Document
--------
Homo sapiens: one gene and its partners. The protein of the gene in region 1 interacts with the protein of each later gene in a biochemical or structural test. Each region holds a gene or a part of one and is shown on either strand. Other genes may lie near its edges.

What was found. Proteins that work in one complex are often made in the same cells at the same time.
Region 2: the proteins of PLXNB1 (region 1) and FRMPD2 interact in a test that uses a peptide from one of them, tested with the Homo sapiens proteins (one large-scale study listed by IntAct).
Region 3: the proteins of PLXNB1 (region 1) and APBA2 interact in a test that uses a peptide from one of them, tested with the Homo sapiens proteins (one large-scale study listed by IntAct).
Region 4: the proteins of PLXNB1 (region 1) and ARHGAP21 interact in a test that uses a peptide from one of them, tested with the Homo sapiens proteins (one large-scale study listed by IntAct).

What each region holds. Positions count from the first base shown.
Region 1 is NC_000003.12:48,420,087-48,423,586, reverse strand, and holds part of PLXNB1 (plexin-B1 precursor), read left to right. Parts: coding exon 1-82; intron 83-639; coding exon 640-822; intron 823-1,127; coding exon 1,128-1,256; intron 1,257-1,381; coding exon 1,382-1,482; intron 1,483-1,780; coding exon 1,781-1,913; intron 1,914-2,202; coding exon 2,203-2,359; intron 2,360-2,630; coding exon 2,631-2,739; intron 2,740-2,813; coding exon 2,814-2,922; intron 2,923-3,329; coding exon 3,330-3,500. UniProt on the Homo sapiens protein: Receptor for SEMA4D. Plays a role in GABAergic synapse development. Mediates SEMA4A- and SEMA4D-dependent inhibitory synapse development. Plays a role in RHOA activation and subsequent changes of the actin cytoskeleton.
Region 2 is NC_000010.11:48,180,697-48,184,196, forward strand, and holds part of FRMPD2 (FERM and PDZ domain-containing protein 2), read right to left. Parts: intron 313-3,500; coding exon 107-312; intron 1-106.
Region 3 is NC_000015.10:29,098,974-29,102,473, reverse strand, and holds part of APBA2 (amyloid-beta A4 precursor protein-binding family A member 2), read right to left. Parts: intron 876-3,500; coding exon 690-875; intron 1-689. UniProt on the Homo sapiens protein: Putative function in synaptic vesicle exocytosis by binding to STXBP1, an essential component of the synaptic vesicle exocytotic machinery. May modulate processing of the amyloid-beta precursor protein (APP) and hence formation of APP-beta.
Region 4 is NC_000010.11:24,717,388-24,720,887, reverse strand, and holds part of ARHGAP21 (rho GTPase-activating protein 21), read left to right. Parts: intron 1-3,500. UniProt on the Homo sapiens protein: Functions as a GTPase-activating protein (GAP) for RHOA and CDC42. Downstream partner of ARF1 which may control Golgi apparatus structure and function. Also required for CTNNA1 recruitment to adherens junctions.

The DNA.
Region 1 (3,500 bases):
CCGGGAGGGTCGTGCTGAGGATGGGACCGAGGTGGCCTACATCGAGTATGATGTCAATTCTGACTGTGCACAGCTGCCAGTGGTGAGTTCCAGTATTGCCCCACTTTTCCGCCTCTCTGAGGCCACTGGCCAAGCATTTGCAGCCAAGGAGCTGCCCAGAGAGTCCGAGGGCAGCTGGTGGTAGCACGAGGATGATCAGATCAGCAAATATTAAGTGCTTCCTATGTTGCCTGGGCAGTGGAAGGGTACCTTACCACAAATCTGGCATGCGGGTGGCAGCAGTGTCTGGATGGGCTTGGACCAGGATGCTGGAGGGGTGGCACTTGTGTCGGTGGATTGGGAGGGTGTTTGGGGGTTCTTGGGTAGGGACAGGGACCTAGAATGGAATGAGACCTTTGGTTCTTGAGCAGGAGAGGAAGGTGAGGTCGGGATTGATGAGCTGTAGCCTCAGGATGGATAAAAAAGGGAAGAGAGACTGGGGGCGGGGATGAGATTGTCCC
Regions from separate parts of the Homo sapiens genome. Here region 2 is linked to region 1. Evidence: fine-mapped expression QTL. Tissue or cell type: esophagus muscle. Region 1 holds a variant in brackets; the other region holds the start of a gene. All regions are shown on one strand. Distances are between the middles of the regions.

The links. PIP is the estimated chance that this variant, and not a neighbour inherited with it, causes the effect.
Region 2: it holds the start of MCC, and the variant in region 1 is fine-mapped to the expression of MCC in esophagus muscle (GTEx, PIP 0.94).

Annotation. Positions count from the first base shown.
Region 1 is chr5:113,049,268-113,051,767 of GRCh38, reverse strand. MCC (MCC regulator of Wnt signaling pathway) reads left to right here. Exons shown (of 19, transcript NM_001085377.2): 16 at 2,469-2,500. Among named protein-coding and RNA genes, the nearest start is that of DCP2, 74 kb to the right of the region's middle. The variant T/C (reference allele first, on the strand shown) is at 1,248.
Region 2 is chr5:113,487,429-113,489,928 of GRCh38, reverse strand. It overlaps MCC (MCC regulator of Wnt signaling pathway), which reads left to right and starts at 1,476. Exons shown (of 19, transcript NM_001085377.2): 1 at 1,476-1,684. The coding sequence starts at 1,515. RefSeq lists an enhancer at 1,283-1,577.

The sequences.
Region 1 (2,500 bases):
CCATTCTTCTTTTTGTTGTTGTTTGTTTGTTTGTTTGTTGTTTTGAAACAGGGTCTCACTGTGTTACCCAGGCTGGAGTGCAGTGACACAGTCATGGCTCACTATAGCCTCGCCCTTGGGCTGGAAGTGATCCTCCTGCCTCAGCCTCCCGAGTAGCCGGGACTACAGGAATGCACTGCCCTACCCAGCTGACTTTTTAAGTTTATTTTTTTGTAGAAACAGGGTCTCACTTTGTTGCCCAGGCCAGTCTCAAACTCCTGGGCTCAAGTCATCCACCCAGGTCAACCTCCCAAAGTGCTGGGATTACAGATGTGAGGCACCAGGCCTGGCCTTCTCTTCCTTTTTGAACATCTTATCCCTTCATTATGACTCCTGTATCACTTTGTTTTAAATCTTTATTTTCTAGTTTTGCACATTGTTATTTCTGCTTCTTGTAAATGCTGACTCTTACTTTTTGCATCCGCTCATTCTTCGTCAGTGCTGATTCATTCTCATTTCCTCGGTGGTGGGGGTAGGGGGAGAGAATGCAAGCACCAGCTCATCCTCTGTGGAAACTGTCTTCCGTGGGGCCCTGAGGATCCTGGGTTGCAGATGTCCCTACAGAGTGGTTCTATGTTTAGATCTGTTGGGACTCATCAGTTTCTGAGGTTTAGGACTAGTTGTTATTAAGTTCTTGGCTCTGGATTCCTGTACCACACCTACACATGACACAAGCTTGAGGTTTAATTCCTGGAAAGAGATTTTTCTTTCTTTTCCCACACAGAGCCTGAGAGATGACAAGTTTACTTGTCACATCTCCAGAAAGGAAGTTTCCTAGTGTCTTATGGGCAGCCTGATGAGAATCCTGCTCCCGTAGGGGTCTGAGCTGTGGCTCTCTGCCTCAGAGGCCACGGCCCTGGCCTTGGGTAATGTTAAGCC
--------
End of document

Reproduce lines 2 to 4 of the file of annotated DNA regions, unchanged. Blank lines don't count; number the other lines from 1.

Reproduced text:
What was found. Proteins that work in one complex are often made in the same cells at the same time.
Region 2: the proteins of PLXNB1 (region 1) and FRMPD2 interact in a test that uses a peptide from one of them, tested with the Homo sapiens proteins (one large-scale study listed by IntAct).
Region 3: the proteins of PLXNB1 (region 1) and APBA2 interact in a test that uses a peptide from one of them, tested with the Homo sapiens proteins (one large-scale study listed by IntAct).